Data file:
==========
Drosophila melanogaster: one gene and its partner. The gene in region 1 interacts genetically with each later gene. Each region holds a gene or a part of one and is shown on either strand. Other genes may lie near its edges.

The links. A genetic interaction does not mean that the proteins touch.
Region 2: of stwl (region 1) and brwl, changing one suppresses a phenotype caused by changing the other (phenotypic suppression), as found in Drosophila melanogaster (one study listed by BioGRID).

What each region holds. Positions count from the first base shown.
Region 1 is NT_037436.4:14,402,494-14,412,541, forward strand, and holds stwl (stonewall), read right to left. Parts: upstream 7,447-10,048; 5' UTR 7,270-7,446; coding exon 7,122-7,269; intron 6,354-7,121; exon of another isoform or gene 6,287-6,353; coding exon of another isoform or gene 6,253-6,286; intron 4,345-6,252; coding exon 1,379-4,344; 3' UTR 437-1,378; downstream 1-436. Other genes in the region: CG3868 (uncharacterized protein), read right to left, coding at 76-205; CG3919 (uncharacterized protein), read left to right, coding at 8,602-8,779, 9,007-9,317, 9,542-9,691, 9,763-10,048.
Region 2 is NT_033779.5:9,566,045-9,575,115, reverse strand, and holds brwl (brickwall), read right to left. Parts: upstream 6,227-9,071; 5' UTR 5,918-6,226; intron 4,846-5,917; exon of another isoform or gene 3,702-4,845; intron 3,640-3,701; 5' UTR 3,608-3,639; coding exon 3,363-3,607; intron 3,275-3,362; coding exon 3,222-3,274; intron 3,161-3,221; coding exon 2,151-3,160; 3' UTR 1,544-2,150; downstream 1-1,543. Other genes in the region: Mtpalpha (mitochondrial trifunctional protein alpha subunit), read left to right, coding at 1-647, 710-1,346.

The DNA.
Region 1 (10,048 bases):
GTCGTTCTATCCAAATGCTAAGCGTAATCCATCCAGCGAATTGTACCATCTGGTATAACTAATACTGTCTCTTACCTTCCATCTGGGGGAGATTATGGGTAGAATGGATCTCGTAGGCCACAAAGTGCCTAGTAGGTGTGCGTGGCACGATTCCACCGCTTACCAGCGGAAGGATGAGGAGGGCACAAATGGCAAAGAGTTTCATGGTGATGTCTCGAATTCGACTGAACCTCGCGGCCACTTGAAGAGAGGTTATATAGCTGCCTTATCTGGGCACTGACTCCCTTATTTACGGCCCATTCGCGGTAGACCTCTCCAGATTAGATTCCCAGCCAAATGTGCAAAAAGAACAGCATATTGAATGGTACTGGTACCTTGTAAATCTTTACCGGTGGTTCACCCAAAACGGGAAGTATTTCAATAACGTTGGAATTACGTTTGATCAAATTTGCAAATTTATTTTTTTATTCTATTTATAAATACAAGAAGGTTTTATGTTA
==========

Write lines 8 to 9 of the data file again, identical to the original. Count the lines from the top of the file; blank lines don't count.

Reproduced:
Region 1 (10,048 bases):
GTCGTTCTATCCAAATGCTAAGCGTAATCCATCCAGCGAATTGTACCATCTGGTATAACTAATACTGTCTCTTACCTTCCATCTGGGGGAGATTATGGGTAGAATGGATCTCGTAGGCCACAAAGTGCCTAGTAGGTGTGCGTGGCACGATTCCACCGCTTACCAGCGGAAGGATGAGGAGGGCACAAATGGCAAAGAGTTTCATGGTGATGTCTCGAATTCGACTGAACCTCGCGGCCACTTGAAGAGAGGTTATATAGCTGCCTTATCTGGGCACTGACTCCCTTATTTACGGCCCATTCGCGGTAGACCTCTCCAGATTAGATTCCCAGCCAAATGTGCAAAAAGAACAGCATATTGAATGGTACTGGTACCTTGTAAATCTTTACCGGTGGTTCACCCAAAACGGGAAGTATTTCAATAACGTTGGAATTACGTTTGATCAAATTTGCAAATTTATTTTTTTATTCTATTTATAAATACAAGAAGGTTTTATGTTA